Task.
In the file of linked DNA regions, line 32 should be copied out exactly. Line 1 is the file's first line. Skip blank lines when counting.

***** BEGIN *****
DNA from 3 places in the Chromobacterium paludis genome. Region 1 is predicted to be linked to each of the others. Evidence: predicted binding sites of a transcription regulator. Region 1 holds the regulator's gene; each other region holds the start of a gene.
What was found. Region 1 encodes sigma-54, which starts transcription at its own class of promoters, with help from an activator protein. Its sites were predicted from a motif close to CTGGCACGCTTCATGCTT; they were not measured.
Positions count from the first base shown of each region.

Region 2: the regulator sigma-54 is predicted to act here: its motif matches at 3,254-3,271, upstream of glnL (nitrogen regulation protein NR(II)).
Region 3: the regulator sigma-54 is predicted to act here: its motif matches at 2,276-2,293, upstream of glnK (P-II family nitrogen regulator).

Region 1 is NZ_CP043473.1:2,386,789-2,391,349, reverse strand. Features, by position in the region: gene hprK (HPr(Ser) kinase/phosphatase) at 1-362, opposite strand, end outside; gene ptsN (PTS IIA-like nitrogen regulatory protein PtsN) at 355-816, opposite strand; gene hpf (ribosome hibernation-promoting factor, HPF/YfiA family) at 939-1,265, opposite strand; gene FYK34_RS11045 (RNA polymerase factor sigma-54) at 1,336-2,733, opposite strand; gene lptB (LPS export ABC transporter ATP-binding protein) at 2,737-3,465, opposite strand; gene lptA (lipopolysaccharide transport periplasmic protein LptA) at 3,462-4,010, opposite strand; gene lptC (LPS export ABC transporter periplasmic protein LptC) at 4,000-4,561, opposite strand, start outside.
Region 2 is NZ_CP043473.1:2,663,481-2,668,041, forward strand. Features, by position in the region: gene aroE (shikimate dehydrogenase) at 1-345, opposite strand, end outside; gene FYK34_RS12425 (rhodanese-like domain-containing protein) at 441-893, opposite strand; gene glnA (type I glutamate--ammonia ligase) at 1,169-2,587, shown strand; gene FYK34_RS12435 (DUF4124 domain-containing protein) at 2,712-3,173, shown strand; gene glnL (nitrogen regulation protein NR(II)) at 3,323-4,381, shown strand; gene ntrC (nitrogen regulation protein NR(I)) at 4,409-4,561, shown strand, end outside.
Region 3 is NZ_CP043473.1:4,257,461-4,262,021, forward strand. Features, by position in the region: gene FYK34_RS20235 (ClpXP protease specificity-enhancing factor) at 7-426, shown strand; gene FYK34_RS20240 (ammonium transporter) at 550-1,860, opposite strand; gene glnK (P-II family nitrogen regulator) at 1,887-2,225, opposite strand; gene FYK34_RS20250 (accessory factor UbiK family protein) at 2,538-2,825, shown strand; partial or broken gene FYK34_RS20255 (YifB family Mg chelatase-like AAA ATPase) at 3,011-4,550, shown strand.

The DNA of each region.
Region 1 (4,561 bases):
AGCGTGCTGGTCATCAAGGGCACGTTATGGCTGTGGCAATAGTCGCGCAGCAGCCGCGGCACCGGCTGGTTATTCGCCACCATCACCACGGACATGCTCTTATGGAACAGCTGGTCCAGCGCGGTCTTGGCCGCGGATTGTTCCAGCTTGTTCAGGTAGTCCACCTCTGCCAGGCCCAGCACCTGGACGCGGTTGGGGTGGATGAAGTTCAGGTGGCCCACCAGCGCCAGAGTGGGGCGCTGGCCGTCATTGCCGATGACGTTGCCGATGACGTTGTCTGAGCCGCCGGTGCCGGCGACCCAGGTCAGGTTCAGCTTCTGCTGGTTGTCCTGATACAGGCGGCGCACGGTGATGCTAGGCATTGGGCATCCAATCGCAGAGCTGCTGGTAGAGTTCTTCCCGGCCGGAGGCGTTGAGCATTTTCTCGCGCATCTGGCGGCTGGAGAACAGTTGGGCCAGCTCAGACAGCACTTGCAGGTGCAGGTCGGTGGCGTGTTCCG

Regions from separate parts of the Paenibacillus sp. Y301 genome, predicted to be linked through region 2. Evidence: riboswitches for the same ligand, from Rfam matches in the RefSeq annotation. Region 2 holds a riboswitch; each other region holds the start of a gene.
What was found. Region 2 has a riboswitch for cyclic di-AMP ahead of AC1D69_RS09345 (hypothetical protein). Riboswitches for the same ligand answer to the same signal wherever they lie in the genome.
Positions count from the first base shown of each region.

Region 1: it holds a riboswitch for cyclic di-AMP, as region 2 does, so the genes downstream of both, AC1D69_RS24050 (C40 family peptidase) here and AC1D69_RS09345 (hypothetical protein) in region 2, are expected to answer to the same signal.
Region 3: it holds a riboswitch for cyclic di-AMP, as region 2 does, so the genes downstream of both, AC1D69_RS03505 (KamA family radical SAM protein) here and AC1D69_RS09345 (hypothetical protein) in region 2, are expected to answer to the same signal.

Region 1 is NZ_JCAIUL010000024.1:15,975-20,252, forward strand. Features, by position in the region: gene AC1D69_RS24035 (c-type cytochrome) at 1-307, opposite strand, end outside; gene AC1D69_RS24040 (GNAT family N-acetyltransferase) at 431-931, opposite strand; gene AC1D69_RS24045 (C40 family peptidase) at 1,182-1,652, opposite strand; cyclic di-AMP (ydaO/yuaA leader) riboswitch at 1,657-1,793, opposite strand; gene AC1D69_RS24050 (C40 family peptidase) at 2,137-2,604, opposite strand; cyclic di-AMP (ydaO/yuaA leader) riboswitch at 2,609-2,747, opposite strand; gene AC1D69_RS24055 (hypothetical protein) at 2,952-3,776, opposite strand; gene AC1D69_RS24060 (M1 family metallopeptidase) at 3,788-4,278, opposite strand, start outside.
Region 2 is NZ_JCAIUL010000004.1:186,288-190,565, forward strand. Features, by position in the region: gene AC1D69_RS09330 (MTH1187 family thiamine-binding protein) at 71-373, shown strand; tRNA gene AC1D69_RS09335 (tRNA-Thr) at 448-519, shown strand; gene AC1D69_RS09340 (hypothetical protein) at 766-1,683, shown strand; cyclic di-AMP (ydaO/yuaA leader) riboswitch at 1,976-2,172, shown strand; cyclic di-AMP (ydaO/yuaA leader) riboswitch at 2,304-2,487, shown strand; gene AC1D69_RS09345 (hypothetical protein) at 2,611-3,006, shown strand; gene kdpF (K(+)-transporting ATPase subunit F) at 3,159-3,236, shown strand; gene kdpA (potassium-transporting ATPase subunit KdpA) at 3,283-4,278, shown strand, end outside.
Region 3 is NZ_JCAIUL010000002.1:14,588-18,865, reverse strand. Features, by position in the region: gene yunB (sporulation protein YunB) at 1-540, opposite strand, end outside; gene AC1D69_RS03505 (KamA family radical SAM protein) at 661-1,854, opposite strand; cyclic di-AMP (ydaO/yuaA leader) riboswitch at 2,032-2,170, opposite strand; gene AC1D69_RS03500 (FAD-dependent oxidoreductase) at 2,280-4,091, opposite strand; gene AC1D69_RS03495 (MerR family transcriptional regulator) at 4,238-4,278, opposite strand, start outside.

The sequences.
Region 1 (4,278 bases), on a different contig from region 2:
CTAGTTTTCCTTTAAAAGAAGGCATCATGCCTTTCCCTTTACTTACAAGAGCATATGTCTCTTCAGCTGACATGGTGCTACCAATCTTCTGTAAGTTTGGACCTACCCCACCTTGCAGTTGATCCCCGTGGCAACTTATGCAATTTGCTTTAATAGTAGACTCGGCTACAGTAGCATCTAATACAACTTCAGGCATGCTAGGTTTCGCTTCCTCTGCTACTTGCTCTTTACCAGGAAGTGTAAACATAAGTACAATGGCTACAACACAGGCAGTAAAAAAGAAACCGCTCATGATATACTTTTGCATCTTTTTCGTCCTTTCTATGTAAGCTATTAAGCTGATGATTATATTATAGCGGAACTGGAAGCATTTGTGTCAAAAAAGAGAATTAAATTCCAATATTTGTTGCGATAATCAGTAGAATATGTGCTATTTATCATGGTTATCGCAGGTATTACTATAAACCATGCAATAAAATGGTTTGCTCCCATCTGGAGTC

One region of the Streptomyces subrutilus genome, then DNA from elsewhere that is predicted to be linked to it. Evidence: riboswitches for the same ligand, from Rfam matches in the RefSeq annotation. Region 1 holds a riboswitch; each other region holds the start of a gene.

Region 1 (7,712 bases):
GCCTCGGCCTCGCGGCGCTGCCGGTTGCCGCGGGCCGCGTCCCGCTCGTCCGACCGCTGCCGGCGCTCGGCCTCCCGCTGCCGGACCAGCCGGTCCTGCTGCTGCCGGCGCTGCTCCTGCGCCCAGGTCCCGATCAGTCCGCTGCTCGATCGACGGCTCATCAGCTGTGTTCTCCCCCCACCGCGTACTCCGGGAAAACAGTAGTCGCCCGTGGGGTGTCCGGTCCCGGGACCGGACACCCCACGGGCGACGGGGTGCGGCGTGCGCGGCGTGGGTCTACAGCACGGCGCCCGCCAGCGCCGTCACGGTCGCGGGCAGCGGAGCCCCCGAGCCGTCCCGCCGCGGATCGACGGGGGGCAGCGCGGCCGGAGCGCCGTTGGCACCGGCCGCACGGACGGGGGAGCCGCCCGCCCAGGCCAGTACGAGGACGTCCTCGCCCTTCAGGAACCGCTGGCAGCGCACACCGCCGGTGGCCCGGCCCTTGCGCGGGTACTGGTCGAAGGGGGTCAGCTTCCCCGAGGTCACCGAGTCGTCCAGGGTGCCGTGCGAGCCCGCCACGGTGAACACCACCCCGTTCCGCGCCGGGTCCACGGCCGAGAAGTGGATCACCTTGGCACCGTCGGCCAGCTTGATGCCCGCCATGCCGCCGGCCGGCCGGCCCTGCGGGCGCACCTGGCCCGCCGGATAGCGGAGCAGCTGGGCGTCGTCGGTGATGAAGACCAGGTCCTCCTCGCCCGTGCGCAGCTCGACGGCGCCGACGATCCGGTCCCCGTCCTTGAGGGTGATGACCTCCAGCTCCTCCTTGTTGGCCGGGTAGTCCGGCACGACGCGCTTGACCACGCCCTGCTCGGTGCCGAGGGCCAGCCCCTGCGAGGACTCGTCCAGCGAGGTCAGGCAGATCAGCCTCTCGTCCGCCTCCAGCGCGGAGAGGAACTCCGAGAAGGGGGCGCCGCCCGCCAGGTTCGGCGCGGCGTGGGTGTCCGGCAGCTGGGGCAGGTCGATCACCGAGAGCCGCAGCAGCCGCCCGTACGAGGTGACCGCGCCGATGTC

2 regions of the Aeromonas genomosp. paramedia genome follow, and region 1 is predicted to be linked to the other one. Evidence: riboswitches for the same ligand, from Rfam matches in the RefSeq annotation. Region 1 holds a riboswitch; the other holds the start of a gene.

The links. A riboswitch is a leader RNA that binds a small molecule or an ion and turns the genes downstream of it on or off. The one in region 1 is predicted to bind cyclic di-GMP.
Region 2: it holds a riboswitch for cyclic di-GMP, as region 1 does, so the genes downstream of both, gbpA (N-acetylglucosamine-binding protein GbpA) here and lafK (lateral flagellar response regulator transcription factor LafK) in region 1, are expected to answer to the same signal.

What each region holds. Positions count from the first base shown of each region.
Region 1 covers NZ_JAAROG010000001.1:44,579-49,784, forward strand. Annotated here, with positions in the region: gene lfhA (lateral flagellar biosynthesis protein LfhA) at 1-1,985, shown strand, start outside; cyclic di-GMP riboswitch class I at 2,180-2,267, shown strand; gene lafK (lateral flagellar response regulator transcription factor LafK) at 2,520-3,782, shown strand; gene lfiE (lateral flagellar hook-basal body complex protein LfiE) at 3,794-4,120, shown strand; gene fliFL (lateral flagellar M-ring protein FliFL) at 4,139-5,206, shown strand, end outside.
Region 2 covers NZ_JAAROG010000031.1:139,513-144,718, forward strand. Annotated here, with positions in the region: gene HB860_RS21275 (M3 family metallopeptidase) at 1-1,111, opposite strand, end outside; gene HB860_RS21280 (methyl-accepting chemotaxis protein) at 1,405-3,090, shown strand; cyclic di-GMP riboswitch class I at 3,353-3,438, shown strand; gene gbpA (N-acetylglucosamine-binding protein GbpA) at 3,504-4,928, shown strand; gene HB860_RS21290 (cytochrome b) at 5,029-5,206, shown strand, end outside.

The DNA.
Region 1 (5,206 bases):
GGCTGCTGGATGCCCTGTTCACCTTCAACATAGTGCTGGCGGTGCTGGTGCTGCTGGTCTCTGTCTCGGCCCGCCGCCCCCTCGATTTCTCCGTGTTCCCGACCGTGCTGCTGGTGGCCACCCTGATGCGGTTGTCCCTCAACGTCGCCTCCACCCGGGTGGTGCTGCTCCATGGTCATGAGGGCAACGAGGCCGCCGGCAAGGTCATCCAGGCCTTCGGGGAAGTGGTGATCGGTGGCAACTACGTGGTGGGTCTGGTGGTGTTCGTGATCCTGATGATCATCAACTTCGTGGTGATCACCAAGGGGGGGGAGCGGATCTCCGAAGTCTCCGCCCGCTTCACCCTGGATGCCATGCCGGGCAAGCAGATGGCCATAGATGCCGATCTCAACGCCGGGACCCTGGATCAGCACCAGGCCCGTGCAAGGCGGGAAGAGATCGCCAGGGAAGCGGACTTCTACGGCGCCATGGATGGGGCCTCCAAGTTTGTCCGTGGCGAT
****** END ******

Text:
The DNA.